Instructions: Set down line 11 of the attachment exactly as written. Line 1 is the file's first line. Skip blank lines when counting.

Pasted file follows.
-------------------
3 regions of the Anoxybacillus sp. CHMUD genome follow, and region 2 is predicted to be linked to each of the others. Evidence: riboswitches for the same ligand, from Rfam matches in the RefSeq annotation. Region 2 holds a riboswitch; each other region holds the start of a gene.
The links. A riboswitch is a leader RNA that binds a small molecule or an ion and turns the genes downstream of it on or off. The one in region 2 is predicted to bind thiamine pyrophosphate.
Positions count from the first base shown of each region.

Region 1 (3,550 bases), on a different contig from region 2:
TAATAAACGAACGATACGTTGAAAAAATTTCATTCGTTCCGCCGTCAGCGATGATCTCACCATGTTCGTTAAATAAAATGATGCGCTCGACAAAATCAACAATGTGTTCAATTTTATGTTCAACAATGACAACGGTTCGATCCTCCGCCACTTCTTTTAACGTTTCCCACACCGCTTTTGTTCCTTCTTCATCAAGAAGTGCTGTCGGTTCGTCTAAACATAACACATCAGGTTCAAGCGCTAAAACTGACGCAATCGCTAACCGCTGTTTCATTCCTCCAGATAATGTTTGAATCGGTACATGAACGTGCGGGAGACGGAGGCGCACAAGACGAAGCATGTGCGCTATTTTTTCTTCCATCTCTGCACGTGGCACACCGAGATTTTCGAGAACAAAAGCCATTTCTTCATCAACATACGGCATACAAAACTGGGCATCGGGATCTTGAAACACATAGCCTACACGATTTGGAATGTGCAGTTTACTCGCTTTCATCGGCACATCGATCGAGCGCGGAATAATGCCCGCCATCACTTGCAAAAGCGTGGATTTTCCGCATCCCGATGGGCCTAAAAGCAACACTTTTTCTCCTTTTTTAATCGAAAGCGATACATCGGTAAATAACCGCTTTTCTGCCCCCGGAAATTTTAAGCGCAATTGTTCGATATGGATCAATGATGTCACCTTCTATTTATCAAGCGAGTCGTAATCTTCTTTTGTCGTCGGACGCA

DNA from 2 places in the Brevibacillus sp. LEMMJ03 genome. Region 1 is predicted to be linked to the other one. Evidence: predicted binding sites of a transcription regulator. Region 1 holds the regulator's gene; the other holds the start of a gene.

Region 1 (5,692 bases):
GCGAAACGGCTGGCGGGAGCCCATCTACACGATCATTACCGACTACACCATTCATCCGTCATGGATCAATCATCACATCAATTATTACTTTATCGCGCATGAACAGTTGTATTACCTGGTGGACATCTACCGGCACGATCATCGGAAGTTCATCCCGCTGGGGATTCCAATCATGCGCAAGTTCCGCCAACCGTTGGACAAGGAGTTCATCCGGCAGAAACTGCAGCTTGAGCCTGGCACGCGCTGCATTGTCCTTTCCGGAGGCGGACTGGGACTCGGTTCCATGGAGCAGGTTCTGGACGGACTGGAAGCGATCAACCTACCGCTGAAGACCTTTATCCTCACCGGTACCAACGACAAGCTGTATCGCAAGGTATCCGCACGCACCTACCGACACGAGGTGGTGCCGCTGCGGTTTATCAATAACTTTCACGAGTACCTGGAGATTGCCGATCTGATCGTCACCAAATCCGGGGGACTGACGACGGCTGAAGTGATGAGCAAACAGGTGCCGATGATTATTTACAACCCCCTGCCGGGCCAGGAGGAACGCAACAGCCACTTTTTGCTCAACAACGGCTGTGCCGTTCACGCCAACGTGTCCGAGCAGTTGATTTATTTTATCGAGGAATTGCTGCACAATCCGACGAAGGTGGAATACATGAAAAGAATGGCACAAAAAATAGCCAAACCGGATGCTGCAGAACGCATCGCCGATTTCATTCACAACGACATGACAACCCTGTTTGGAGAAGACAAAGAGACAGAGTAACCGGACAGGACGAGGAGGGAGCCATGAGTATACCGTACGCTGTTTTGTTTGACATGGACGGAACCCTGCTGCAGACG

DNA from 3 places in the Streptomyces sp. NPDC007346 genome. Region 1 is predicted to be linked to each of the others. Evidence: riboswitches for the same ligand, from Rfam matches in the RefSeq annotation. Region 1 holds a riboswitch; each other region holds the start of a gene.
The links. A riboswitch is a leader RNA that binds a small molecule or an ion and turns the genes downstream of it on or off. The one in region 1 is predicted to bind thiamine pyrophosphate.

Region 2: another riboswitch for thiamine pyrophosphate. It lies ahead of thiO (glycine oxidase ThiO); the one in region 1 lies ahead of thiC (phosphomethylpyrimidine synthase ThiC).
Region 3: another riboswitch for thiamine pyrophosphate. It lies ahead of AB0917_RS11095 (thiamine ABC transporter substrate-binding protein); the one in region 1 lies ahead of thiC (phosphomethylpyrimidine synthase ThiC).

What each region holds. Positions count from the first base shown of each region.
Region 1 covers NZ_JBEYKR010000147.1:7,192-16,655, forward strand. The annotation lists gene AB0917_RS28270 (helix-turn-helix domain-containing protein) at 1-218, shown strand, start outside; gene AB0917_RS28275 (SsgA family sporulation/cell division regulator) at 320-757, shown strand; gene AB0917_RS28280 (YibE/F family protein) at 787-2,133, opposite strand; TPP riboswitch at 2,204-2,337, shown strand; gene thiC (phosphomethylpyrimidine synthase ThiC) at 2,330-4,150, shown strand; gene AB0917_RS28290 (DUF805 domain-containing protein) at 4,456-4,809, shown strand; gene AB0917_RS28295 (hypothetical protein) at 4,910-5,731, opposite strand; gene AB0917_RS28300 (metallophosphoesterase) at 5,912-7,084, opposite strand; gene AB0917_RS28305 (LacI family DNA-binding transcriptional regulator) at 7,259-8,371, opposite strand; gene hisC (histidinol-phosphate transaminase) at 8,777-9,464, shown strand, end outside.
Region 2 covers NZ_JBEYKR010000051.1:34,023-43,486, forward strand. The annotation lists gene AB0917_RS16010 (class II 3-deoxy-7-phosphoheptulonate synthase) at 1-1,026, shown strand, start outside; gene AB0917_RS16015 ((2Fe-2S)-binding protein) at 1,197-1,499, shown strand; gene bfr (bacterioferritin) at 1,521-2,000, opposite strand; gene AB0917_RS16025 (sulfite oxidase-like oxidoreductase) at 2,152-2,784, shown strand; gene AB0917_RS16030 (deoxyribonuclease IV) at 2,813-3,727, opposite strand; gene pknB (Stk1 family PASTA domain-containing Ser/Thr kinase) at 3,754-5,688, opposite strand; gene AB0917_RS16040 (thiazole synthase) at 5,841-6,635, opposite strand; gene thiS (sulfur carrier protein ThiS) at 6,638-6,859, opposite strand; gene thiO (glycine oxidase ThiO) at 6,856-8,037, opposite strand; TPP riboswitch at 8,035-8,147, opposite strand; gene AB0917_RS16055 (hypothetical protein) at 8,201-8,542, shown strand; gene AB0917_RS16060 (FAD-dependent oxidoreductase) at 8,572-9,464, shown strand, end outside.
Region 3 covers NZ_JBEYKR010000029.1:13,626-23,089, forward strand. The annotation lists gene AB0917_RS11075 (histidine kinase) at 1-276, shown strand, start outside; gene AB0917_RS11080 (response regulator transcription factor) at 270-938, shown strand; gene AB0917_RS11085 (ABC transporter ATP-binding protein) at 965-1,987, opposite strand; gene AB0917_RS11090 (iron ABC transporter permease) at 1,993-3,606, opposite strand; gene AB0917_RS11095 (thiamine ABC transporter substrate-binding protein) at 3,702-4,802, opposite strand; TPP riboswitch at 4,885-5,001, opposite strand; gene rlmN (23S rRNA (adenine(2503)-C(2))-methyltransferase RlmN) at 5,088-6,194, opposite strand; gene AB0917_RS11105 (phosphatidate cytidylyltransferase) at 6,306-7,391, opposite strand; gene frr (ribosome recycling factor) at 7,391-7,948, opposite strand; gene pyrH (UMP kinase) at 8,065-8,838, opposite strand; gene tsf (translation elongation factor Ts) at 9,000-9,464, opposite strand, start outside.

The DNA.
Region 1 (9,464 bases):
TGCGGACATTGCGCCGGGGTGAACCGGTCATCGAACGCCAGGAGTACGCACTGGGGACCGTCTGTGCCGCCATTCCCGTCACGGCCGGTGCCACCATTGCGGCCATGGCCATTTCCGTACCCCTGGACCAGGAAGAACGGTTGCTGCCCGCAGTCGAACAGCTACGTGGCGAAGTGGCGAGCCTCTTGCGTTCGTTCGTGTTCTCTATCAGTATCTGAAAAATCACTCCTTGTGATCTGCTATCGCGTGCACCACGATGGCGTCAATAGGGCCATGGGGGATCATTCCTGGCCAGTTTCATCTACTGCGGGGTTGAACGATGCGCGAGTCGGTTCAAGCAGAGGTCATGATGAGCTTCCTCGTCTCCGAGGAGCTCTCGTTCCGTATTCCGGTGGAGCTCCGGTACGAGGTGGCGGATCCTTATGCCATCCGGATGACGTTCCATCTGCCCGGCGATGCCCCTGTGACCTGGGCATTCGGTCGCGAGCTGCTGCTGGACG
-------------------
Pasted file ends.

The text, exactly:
Region 2: another riboswitch for thiamine pyrophosphate. It lies ahead of thiO (glycine oxidase ThiO); the one in region 1 lies ahead of thiC (phosphomethylpyrimidine synthase ThiC).